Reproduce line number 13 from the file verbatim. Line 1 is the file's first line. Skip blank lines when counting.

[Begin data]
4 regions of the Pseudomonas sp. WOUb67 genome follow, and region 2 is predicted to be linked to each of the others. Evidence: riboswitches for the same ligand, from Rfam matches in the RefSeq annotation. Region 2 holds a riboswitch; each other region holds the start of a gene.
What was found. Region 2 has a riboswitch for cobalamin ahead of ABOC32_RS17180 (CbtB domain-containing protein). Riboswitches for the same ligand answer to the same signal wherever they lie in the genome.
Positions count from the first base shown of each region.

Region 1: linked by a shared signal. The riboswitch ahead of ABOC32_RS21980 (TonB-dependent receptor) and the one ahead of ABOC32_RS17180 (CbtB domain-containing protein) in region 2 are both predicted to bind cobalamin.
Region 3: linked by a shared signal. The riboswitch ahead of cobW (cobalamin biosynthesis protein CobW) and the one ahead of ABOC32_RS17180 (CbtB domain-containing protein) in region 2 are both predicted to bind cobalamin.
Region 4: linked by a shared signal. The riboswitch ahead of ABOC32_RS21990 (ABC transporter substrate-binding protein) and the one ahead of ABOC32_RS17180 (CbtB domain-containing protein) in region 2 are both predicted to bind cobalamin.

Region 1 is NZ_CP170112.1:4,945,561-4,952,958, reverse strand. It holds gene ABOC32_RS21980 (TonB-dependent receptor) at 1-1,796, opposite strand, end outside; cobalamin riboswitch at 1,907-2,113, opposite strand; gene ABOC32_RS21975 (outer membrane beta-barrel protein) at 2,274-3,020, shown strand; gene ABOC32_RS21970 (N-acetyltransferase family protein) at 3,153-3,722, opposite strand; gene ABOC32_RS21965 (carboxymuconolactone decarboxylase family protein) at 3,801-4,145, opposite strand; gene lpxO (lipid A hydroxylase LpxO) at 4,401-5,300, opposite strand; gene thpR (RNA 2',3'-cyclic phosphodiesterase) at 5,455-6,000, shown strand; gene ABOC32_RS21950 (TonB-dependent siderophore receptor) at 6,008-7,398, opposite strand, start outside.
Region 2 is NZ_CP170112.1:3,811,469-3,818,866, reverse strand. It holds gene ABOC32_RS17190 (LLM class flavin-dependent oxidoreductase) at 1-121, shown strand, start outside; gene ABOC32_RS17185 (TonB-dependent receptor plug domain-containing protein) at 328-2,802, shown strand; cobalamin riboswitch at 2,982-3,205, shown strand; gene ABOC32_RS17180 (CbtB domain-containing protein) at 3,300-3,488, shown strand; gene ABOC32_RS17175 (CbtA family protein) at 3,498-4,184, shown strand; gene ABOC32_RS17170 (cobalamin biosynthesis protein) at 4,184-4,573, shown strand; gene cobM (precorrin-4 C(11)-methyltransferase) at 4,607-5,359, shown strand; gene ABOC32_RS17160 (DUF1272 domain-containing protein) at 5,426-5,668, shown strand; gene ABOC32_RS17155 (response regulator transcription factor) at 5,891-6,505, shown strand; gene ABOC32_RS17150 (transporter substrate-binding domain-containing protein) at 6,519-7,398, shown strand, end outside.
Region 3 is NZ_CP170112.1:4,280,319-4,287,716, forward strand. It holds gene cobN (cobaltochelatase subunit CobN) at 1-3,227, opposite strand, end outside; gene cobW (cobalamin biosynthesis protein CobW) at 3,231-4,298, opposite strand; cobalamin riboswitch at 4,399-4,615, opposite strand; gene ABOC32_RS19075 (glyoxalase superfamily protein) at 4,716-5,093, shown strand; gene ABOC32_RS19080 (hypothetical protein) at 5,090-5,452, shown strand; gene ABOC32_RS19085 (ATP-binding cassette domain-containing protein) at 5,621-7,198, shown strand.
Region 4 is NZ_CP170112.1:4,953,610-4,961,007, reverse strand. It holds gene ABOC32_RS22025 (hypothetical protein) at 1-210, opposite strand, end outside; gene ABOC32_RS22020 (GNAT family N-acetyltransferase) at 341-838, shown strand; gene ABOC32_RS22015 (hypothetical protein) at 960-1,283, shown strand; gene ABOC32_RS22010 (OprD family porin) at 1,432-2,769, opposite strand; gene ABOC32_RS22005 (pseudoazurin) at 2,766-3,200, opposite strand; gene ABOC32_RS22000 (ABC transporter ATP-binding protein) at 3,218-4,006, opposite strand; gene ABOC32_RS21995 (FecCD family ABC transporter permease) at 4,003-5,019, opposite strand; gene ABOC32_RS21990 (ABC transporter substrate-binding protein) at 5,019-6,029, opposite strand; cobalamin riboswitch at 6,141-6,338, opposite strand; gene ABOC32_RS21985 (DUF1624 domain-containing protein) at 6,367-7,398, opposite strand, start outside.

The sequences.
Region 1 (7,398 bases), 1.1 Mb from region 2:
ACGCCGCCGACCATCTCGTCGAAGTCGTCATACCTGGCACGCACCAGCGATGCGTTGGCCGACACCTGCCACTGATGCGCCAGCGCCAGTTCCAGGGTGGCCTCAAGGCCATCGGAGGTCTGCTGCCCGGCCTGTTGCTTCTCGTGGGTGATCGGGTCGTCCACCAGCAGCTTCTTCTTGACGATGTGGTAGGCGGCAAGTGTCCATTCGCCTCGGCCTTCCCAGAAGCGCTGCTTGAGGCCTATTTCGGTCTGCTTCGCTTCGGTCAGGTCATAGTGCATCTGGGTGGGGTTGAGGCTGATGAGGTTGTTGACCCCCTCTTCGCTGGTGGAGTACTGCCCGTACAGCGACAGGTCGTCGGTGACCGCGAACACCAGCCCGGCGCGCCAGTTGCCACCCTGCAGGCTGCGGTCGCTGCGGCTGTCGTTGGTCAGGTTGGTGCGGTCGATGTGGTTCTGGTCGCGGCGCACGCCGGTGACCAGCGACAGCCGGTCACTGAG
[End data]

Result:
ACGCCGCCGACCATCTCGTCGAAGTCGTCATACCTGGCACGCACCAGCGATGCGTTGGCCGACACCTGCCACTGATGCGCCAGCGCCAGTTCCAGGGTGGCCTCAAGGCCATCGGAGGTCTGCTGCCCGGCCTGTTGCTTCTCGTGGGTGATCGGGTCGTCCACCAGCAGCTTCTTCTTGACGATGTGGTAGGCGGCAAGTGTCCATTCGCCTCGGCCTTCCCAGAAGCGCTGCTTGAGGCCTATTTCGGTCTGCTTCGCTTCGGTCAGGTCATAGTGCATCTGGGTGGGGTTGAGGCTGATGAGGTTGTTGACCCCCTCTTCGCTGGTGGAGTACTGCCCGTACAGCGACAGGTCGTCGGTGACCGCGAACACCAGCCCGGCGCGCCAGTTGCCACCCTGCAGGCTGCGGTCGCTGCGGCTGTCGTTGGTCAGGTTGGTGCGGTCGATGTGGTTCTGGTCGCGGCGCACGCCGGTGACCAGCGACAGCCGGTCACTGAG